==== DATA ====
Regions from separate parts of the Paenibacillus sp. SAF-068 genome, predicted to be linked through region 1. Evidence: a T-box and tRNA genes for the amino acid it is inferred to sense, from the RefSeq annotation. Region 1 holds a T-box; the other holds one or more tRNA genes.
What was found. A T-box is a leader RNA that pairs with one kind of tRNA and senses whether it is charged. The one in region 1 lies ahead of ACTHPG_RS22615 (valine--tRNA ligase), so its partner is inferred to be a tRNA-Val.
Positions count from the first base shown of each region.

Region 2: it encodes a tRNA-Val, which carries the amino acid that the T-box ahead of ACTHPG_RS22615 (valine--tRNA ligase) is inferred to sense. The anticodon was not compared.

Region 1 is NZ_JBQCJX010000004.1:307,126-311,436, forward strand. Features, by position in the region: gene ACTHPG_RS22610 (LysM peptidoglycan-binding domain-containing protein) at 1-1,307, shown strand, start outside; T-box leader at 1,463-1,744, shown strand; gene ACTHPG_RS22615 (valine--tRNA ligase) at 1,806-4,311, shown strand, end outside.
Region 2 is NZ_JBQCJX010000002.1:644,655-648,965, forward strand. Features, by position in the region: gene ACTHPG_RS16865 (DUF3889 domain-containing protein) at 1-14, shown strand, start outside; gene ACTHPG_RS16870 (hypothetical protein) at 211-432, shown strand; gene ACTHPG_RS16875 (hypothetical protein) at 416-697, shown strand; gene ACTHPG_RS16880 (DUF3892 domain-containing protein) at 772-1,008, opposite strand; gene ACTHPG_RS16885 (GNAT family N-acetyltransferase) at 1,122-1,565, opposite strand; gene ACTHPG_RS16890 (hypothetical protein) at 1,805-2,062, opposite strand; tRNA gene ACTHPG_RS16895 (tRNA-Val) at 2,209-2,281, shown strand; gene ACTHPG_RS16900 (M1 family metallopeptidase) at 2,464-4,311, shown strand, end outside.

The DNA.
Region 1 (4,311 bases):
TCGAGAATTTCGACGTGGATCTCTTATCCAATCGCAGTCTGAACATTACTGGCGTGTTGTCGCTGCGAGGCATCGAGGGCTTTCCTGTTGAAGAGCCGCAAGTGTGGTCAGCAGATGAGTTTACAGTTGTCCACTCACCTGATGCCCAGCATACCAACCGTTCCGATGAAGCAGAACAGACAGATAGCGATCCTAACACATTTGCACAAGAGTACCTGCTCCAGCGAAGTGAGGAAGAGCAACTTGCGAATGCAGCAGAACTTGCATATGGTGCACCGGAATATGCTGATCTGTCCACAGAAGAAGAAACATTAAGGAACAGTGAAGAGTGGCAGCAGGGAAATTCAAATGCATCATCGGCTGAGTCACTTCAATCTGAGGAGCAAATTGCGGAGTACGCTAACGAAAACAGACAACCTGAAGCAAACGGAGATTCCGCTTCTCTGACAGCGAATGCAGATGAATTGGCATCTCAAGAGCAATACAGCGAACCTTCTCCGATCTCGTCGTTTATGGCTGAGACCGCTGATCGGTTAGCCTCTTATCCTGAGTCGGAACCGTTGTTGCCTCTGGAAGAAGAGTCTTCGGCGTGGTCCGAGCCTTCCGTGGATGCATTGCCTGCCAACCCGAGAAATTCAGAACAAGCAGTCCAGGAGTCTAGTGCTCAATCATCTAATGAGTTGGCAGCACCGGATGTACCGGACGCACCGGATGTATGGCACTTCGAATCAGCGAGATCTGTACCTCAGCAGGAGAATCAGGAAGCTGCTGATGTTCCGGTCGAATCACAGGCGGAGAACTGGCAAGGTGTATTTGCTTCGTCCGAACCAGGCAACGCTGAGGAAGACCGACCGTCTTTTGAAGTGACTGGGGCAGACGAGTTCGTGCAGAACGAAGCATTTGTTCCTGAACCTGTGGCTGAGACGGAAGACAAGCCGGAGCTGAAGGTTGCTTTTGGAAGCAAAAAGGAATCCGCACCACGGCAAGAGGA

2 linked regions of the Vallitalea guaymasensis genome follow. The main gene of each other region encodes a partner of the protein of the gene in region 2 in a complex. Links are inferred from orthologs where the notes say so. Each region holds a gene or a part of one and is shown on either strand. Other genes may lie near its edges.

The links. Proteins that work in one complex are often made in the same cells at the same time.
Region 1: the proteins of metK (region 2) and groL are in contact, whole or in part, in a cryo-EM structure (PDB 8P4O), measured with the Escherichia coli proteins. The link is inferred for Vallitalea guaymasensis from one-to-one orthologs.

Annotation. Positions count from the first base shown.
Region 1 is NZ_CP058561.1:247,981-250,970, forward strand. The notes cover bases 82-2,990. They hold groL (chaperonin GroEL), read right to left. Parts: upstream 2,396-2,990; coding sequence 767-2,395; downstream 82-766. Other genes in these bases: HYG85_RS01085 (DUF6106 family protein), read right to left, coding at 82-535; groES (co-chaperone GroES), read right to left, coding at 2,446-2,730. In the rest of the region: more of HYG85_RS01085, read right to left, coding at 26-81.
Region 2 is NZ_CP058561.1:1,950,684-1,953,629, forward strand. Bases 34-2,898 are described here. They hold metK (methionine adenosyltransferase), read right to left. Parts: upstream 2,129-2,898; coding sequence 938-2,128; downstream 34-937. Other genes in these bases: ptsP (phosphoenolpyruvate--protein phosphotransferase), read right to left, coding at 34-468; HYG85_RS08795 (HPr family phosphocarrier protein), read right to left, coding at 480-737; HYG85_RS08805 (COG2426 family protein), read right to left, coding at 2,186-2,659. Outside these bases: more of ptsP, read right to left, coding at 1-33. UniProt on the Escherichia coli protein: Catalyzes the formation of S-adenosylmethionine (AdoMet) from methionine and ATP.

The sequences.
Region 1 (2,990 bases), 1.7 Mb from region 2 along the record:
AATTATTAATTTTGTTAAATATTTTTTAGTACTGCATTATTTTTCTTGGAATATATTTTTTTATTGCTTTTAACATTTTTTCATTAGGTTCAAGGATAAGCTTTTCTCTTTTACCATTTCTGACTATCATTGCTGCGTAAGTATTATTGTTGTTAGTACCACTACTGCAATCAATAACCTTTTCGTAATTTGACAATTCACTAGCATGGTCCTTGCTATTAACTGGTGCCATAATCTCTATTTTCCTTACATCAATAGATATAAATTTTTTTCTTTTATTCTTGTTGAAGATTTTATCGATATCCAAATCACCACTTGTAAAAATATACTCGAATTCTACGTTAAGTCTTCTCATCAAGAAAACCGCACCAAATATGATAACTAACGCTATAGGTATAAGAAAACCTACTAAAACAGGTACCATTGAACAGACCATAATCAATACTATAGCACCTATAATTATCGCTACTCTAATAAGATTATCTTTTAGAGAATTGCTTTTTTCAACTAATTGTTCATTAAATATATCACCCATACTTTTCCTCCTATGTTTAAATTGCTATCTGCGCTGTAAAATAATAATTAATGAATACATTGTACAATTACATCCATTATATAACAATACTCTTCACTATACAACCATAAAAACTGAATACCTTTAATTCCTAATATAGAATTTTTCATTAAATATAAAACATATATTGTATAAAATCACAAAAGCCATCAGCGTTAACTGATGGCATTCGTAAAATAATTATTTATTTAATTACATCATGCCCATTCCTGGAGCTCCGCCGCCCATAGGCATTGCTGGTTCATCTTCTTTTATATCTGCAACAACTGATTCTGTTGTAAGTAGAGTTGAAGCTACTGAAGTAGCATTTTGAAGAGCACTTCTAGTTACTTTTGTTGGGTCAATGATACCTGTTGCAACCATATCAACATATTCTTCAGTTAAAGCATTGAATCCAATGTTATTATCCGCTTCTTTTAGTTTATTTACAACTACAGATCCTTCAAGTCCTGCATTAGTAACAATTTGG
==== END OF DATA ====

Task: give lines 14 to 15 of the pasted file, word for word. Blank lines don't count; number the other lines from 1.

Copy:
Region 1 is NZ_CP058561.1:247,981-250,970, forward strand. The notes cover bases 82-2,990. They hold groL (chaperonin GroEL), read right to left. Parts: upstream 2,396-2,990; coding sequence 767-2,395; downstream 82-766. Other genes in these bases: HYG85_RS01085 (DUF6106 family protein), read right to left, coding at 82-535; groES (co-chaperone GroES), read right to left, coding at 2,446-2,730. In the rest of the region: more of HYG85_RS01085, read right to left, coding at 26-81.
Region 2 is NZ_CP058561.1:1,950,684-1,953,629, forward strand. Bases 34-2,898 are described here. They hold metK (methionine adenosyltransferase), read right to left. Parts: upstream 2,129-2,898; coding sequence 938-2,128; downstream 34-937. Other genes in these bases: ptsP (phosphoenolpyruvate--protein phosphotransferase), read right to left, coding at 34-468; HYG85_RS08795 (HPr family phosphocarrier protein), read right to left, coding at 480-737; HYG85_RS08805 (COG2426 family protein), read right to left, coding at 2,186-2,659. Outside these bases: more of ptsP, read right to left, coding at 1-33. UniProt on the Escherichia coli protein: Catalyzes the formation of S-adenosylmethionine (AdoMet) from methionine and ATP.